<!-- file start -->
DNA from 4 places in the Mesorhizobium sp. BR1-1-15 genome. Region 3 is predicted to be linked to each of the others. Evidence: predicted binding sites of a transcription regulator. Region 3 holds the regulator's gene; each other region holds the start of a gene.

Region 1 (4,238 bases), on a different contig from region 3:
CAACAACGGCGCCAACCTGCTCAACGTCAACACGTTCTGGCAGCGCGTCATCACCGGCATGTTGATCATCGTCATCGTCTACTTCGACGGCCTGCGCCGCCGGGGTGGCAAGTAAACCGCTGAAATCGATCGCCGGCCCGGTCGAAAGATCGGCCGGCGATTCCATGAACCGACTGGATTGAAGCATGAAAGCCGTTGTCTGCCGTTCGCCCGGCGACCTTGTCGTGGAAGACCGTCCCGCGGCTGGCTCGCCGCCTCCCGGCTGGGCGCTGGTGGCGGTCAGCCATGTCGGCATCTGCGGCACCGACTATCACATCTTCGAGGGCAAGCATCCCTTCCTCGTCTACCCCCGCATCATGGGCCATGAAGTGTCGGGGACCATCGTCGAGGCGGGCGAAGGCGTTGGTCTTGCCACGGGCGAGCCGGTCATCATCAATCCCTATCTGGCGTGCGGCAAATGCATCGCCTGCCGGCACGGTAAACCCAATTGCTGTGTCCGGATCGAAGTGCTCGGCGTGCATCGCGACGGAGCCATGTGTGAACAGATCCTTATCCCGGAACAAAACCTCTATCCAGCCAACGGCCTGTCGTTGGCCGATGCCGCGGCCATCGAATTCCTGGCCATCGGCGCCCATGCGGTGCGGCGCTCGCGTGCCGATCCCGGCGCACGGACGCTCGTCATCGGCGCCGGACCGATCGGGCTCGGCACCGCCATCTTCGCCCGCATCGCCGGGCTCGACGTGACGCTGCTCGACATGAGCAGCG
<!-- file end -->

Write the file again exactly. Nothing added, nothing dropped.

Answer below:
DNA from 4 places in the Mesorhizobium sp. BR1-1-15 genome. Region 3 is predicted to be linked to each of the others. Evidence: predicted binding sites of a transcription regulator. Region 3 holds the regulator's gene; each other region holds the start of a gene.

Region 1 (4,238 bases), on a different contig from region 3:
CAACAACGGCGCCAACCTGCTCAACGTCAACACGTTCTGGCAGCGCGTCATCACCGGCATGTTGATCATCGTCATCGTCTACTTCGACGGCCTGCGCCGCCGGGGTGGCAAGTAAACCGCTGAAATCGATCGCCGGCCCGGTCGAAAGATCGGCCGGCGATTCCATGAACCGACTGGATTGAAGCATGAAAGCCGTTGTCTGCCGTTCGCCCGGCGACCTTGTCGTGGAAGACCGTCCCGCGGCTGGCTCGCCGCCTCCCGGCTGGGCGCTGGTGGCGGTCAGCCATGTCGGCATCTGCGGCACCGACTATCACATCTTCGAGGGCAAGCATCCCTTCCTCGTCTACCCCCGCATCATGGGCCATGAAGTGTCGGGGACCATCGTCGAGGCGGGCGAAGGCGTTGGTCTTGCCACGGGCGAGCCGGTCATCATCAATCCCTATCTGGCGTGCGGCAAATGCATCGCCTGCCGGCACGGTAAACCCAATTGCTGTGTCCGGATCGAAGTGCTCGGCGTGCATCGCGACGGAGCCATGTGTGAACAGATCCTTATCCCGGAACAAAACCTCTATCCAGCCAACGGCCTGTCGTTGGCCGATGCCGCGGCCATCGAATTCCTGGCCATCGGCGCCCATGCGGTGCGGCGCTCGCGTGCCGATCCCGGCGCACGGACGCTCGTCATCGGCGCCGGACCGATCGGGCTCGGCACCGCCATCTTCGCCCGCATCGCCGGGCTCGACGTGACGCTGCTCGACATGAGCAGCG